Canada's Justice Minister is instructing federal prosecutors in the North that they should no longer prosecute anyone for failing to disclose their HIV status to a sexual partner where there is no risk of transmitting the virus.
The new rules that come into effect on Saturday will not be transferred to the provinces – only in territories where federal prosecutors have jurisdiction.
<img alt = "
It does not look like the federal government's plans to force provinces to follow suit, hoping instead that change in policy will work as an example for them.
The new order of march for Crown lawyers aims to ensure that the criminal law follows the scientific evidence about the virus and the conditions under which it can not be disclosed. The wording of the directive says there is no public interest in pursuing HIV disclosure processes "for conduct that medical science shows does not pose a risk of serious harm to others."
The human immunodeficiency virus can lead to AIDS, the syndrome that shuts off the immune system and makes the person highly vulnerable to bacteria and viruses. HIV can not be cured, but it can often be suppressed to the point where the virus is virtually undetectable.
The directive released late Friday afternoon in its preamble that people from marginalized populations – such as indigenous, gay and black – are more likely to have HIV and are disproportionately affected by non-disclosure laws.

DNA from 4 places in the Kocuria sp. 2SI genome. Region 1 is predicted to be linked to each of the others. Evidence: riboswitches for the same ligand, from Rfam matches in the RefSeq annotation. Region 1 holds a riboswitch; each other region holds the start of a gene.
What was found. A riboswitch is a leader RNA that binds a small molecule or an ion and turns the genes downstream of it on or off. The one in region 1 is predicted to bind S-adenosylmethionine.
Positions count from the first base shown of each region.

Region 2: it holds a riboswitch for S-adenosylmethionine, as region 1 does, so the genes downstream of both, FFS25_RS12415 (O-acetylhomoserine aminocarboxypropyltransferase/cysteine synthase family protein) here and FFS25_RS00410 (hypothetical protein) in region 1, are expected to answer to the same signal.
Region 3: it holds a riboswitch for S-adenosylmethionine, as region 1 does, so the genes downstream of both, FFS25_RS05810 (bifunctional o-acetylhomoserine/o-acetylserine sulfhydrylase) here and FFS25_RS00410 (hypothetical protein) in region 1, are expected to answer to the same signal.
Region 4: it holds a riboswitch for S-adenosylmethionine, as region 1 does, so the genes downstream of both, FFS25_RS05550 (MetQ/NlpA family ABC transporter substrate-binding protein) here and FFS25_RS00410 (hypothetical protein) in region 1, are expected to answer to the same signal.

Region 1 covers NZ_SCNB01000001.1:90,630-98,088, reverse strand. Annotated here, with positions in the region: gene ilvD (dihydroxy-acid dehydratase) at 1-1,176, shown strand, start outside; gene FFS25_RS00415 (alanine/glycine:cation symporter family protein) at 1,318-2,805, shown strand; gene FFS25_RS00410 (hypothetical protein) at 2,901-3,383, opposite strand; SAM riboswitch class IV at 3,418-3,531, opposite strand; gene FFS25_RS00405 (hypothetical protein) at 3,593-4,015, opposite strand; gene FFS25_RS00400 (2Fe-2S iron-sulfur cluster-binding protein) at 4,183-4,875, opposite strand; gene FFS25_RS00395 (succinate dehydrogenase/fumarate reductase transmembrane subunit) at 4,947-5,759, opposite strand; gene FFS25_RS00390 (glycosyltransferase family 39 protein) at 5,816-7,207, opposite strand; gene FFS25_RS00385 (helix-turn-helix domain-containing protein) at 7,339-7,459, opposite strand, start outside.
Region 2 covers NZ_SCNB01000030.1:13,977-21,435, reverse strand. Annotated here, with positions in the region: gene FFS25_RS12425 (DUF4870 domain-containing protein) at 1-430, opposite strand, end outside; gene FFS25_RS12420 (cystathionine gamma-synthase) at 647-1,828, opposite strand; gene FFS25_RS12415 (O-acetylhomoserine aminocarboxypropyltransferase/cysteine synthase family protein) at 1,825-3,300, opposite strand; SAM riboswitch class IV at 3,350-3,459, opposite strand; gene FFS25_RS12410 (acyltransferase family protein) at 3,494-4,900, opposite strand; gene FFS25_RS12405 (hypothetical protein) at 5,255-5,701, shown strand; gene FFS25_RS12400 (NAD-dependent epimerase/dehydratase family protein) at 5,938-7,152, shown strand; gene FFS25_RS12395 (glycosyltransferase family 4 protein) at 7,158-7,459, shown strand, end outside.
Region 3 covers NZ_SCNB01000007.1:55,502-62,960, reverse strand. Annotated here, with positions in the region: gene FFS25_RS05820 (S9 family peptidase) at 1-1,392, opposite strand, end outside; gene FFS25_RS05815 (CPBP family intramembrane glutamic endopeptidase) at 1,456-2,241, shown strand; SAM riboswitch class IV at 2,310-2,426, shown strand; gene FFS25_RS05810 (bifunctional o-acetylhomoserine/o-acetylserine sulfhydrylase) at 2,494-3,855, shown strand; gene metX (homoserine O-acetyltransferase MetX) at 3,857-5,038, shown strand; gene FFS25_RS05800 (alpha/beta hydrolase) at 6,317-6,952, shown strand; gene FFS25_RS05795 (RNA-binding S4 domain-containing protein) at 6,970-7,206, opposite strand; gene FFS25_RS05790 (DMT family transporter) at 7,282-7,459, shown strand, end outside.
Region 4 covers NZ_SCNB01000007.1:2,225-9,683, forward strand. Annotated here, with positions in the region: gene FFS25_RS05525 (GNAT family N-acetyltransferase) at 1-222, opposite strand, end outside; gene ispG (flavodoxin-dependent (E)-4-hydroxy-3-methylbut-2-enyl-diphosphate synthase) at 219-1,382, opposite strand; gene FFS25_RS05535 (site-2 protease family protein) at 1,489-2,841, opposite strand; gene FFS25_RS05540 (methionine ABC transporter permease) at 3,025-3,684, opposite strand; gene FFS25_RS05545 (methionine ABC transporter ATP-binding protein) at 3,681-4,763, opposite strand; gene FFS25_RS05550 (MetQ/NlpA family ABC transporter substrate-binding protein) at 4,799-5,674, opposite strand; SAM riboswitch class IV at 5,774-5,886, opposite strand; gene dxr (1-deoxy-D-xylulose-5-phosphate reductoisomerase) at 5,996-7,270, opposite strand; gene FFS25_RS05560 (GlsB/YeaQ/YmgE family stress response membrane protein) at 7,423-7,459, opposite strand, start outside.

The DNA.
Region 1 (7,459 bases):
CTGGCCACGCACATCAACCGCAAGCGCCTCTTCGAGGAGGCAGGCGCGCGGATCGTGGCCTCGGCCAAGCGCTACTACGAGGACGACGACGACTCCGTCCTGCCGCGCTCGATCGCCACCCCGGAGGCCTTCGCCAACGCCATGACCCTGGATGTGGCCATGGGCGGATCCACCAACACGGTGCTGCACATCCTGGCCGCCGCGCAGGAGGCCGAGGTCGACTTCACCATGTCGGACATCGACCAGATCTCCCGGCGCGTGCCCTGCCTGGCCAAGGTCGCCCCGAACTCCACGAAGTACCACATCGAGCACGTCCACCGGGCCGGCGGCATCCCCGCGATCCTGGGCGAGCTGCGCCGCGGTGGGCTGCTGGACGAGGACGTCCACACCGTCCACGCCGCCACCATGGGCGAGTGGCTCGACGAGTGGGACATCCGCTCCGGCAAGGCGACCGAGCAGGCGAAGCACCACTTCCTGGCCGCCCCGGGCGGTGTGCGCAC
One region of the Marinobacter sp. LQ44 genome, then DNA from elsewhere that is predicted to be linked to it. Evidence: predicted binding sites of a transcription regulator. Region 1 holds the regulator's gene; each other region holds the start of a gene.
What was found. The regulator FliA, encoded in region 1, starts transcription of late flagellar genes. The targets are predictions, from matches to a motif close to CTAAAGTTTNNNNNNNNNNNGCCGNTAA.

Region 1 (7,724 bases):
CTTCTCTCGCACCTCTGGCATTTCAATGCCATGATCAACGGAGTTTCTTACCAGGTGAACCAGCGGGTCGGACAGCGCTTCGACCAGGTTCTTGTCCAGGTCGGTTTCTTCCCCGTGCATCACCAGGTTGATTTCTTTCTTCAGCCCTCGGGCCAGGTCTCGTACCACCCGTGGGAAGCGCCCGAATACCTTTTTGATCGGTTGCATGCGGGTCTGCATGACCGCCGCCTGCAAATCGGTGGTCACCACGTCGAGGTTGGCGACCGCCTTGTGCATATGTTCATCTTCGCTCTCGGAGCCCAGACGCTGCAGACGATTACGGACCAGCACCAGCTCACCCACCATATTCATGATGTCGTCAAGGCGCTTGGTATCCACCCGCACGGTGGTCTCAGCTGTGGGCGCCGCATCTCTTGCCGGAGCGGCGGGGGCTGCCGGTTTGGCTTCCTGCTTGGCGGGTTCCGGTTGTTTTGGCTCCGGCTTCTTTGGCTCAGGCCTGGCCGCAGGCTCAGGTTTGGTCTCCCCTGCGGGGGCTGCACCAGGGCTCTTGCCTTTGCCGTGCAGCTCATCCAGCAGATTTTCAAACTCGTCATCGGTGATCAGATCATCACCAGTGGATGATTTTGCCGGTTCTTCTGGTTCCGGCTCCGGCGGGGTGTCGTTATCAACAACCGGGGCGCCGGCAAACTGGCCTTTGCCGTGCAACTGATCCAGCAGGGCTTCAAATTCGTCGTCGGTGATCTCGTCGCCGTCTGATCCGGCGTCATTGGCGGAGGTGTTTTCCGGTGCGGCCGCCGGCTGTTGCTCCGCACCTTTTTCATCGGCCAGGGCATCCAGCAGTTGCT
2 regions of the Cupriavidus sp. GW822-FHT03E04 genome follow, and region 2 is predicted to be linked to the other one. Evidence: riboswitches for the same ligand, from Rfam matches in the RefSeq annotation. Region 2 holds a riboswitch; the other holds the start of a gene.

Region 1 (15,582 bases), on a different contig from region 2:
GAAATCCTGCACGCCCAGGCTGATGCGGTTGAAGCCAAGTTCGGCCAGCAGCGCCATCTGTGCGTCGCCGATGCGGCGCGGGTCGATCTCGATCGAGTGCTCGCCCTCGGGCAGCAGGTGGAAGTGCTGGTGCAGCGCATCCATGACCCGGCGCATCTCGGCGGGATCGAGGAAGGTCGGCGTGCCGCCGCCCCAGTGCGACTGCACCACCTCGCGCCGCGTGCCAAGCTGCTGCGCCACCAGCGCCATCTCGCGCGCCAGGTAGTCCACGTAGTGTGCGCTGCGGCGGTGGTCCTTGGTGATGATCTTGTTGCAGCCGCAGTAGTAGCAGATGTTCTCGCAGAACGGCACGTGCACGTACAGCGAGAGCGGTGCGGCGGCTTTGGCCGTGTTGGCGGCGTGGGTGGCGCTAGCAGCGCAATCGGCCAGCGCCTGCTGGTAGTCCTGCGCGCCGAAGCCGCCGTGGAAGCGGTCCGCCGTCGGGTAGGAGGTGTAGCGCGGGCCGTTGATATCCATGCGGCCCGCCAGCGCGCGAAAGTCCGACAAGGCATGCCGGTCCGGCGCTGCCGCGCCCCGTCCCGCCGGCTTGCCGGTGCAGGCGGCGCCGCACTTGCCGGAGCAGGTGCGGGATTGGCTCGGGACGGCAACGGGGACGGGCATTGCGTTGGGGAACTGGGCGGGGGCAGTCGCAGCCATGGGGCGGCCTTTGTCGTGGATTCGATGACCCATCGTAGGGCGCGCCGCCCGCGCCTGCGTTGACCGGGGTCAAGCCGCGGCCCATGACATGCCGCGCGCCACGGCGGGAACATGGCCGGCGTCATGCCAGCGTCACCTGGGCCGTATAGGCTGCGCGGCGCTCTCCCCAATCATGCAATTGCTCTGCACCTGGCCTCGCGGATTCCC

The Supreme Court of Canada has ruled that consent for sexual activity can be overturned if the person charged has not disclosed or lied about their HIV status. The Crown should prove that the partner would not have consented to have sex if he or she had knowledge of the person's status.
Most often this leads to a charge of aggravated sexual assault if the sexual contact or transmitted the virus to the complainant or put the alleged victim at significant risk of hiring him.
A 2012 ruling by the Supreme Court has clarified that there is a real risk of transmission if the act involves a condom and the HIV-positive person has a "low viral load."
Jody Wilson-Raybould's guidance to prosecutors says that cases should not proceed where there is a suppressed viral load – defined as less than 200 copies of the virus per milliliter of blood. In general, a Crown attorney should not prosecute if a condom was used, or if the partners only practiced oral sex.
And where Crown lawyers insist on cases, Wilson-Raybould is urging his lawyers to pursue lighter charges when appropriate, especially if there are "lower levels of censorship."
The directive does not apply to cases before the courts – only to those who arrive at Crown promoters' tables as of this weekend.